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    Weird Scenes Inside The Canyon

    Vidya Moksha
    Vidya Moksha

    Posts : 924
    Join date : 2010-04-17
    Location : on the road again :)

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    Post  Vidya Moksha Sun Apr 19, 2020 10:40 am

    WEIRD SCENES INSIDE THE CANYON

    LAUREL CANYON, COVERT OPS & THE DARK HEART OF THE HIPPIE DREAM

    DAVID McGOWAN


    https://bunkerchan.xyz/.media/7c311e5fae89299da311327996b06a68-applicationpdf.pdf

    FOREWORD
    by Nick Bryant

    Oscar Wilde said of art, “Those who go beneath the surface do so at their peril.” And author David McGowan has found that Wilde’s quote is quite prophetic for the rock’n’roll scene that thrived in Laurel Canyon in the 1960s and 1970s. Weird Scenes Inside the Canyon is McGowan taking a hammer to the icons and mythologies of 1960s counterculture, reducing them to dust, swept away by gusts of pomp, pretense, and even deceit. McGowan though isn’t wielding his hammer with the zeal of an establishment conformist or neocon, but rather in the same forlorn spirit as Nietzsche declaring that “God is dead.” As homegrown product of Los Angeles with an encyclopedic knowledge of the southern California rock scene, McGowan appears to be essentially declaring that the gods of his youth are dead.

    Laurel Canyon was the fountainhead for the peace, love, and brown rice vibes that overflowed America’s airwaves as the Vietnam War raged, but lurking beneath its tie-dyed and florid veneer was an exquisite darkness of drugs, unbridled debauchery, full-tilt depravity, and shocking carnage. When readers of this book are delivered to Laurel Canyon’s blood-drenched tapestry of murder and mayhem, they will have to decide whether or not those sinister synchronicities are uncanny coincidences, conspiracies—or perhaps a kaleidoscopic blending of both.

    Sprinkled throughout these pages is the ominous specter of the military/intelligence complex, and perched quite literally atop Laurel Canyon was the top-secret Lookout Mountain Laboratory, which seems to be McGowan’s grand metaphor for Dr. Strangelove having a bird’s-eye view of the nascent hippie movement, treating it as though it were a petri dish brimming with a lethal biological weapon that could be unleashed in meticulously monitored increments. Indeed, many of Laurel Canyon’s rock ’n’ roll idols had former incarnations steeped in the world of military/intelligence operations. Jim Morrison, aka “the Lizard King,” was one such example. Mr. Mojo Risin’ didn’t much like to talk about his parents and was even known to tell reporters that his parents were dead. But as it turns out, Lizard King, Sr. was not only alive and well, he just happened to be the commander of the US warships that allegedly came under attack by North Vietnamese torpedo boats in the Gulf of Tonkin, sparking America’s napalm-fueled bloodbath in Vietnam.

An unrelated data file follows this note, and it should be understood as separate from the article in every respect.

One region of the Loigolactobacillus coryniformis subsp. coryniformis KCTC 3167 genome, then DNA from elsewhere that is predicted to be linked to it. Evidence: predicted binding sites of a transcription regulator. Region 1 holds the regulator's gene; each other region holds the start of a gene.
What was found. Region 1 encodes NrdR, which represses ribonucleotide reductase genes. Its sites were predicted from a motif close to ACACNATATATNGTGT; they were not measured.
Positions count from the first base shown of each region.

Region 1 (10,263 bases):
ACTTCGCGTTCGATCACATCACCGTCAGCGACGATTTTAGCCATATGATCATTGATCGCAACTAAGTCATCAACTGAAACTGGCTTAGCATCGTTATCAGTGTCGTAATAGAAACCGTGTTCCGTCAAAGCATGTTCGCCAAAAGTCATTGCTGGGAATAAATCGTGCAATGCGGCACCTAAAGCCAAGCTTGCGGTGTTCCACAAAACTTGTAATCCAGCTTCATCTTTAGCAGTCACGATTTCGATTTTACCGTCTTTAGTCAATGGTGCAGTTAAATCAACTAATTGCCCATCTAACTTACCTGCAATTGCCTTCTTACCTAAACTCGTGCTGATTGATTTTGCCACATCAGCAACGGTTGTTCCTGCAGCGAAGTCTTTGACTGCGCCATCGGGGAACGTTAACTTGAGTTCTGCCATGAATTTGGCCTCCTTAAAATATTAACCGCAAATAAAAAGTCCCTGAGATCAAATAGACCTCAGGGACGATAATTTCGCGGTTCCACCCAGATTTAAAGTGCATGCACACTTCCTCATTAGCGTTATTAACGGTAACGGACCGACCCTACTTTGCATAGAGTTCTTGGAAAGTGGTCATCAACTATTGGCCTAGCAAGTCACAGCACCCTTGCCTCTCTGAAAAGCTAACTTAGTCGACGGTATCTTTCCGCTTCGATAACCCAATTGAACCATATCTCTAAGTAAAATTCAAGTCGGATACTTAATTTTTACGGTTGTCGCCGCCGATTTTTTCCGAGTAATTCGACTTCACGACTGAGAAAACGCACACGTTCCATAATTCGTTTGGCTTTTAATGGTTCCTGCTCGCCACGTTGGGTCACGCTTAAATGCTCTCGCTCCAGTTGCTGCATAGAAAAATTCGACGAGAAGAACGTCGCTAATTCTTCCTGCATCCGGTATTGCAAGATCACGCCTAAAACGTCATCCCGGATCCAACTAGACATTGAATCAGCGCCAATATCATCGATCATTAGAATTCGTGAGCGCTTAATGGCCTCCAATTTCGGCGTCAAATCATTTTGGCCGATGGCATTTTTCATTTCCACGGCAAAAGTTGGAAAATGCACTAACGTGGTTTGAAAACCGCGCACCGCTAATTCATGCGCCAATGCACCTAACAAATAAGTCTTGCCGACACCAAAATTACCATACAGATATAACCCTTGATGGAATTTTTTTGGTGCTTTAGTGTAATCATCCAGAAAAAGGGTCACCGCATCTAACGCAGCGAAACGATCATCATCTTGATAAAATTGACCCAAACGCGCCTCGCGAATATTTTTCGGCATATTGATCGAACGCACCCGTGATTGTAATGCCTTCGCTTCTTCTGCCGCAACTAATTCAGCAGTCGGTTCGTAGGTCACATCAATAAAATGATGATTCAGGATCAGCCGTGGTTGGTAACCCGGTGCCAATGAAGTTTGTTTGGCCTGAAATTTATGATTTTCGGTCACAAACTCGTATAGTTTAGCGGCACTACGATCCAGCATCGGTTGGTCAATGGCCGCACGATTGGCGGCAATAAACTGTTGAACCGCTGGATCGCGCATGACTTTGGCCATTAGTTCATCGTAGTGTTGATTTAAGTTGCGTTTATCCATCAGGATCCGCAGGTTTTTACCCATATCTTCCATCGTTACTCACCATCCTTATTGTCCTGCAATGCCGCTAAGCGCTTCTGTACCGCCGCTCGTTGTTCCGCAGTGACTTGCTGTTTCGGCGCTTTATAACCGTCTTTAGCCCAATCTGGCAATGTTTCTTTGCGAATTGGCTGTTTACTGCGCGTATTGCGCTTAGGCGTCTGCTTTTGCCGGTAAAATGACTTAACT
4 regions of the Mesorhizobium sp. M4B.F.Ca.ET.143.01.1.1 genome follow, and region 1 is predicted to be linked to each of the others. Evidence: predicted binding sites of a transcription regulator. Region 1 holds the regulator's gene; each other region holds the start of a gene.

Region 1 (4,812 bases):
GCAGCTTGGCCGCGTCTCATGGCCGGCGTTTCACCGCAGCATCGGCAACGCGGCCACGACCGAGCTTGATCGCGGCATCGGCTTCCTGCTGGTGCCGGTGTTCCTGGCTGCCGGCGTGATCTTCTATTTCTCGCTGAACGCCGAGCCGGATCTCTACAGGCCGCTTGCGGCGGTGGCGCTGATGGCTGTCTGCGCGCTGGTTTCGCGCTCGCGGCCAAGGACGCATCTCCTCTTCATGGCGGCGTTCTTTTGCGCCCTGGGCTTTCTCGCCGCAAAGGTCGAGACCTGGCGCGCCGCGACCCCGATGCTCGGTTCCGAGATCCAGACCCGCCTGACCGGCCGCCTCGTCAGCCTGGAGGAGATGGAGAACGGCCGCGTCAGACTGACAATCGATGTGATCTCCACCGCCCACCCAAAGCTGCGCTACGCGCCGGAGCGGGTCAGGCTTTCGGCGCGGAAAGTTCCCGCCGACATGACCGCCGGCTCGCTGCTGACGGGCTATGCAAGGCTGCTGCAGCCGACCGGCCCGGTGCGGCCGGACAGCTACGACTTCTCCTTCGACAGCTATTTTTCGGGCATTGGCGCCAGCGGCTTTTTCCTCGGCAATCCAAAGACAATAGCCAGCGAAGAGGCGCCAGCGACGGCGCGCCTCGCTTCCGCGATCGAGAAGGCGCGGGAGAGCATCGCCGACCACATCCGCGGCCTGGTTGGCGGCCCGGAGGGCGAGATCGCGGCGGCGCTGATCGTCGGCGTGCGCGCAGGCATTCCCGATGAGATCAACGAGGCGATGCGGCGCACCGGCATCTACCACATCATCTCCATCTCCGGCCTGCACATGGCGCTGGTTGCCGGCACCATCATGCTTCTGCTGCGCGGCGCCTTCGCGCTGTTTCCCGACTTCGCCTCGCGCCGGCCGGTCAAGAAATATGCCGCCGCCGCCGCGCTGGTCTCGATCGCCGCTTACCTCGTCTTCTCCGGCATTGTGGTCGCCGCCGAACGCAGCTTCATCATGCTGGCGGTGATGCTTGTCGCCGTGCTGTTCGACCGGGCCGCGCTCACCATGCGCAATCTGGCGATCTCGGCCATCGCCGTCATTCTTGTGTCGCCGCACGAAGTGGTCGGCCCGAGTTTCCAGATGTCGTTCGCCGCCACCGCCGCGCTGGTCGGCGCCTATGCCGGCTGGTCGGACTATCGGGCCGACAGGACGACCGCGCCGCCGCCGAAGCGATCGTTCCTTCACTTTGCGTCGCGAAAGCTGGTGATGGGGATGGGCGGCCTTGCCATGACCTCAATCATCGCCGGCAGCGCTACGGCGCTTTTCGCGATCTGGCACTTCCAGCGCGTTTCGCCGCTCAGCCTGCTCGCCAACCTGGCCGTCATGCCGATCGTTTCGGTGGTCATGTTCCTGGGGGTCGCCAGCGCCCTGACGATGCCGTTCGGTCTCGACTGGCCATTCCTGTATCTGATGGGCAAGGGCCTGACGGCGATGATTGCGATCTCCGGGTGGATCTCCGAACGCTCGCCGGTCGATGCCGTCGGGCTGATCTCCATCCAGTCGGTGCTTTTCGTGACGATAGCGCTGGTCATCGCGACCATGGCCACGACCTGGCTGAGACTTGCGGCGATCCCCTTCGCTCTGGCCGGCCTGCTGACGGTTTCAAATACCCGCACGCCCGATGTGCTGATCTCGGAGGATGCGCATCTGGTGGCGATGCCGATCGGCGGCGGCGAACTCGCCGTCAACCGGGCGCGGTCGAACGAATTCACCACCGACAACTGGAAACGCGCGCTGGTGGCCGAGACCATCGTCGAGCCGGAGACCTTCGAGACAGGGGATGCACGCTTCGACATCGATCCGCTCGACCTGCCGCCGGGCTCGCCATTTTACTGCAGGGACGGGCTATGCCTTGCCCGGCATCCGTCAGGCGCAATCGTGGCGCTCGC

Frank Zappa, another major mover and shaker of the Laurel Canyon scene, was certainly the raddest of the rad, so surely he couldn’t have had any connections to the military/intelligence complex… right? Not exactly. According to various accounts collected by McGowan, Zappa was a pro-military autocrat who didn’t really resonate with the counterculture’s peace and love vibe. Like the Lizard King’s dad, Zappa, Sr. was a cog in the intelligence community’s dark machinations; Francis Zappa was a chemical warfare specialist with a top security clearance at Edgewood Arsenal near Baltimore, Maryland. Some readers might recognize Edgewood as the location of ominous mind control experiments conducted by the CIA under the rubric of MK-ULTRA.

    Guilt by familial association has the potential to be an ill-fated formula for speculation, but McGowan relates accounts of Laurel Canyon luminaries whose own hands were possibly awash in the blood of the military/intelligence complex. Consider, for example, “Papa” John Phillips, who penned the smash hit San Francisco (Be Sure to Wear Flowers in Your Hair), imploring thousands of runaways to make bacchanallaced pilgrimages to the City by the Bay. The son of a Marine Corps captain, Phillips was among the more prominent fixtures of Laurel Canyon who had a particularly interesting interrelationship with the military machine.

    Rock superstar Stephen Stills was the cofounder of two Laurel Canyon dynamos—Buffalo Springfield, and, of course, Crosby, Stills, Nash & Young. Surely then hippie icon Stills couldn’t possibly be enmeshed in the military-intelligence complex? Maybe, maybe not. The progeny of yet another military family, Stills spent chunks of his childhood in El Salvador, Costa Rica, and Panama, where the US has a history of spreading a genocidal form of “democracy.” And McGowan has sifted through accounts of Stills actually confessing to running around the jungles of Vietnam in the early 1960s—anecdotes generally dismissed, as the author notes, as drug-fueled delusions.

    Tales of drugs, unbridled debauchery and full-tilt depravity are often populated by ethical eunuchs whose elite deviance yields to particularly malignant appetites, and the people calling Laurel Canyon home were no exception. McGowan introduces us to aging beatnik Vito Paulekas and his “Freaks,” a dance troupe of Dionysian goddesses who accompanied Vito to the LA nightclubs where the fledgling Laurel Canyon bands were playing their early gigs. In addition to saturating the dance floors with sultry young nubiles for emerging bands, Vito was also a purveyor of teenage girls for the up-and-coming rockers. McGowan also comments on Vito’s swift exodus to Haiti, for reasons explained herein. Vito Paulekas certainly isn’t a household name, but he was far from being a fringe player on the Laurel Canyon scene, where he and his Freaks mingled freely with rock ’n’ roll’s burgeoning royalty.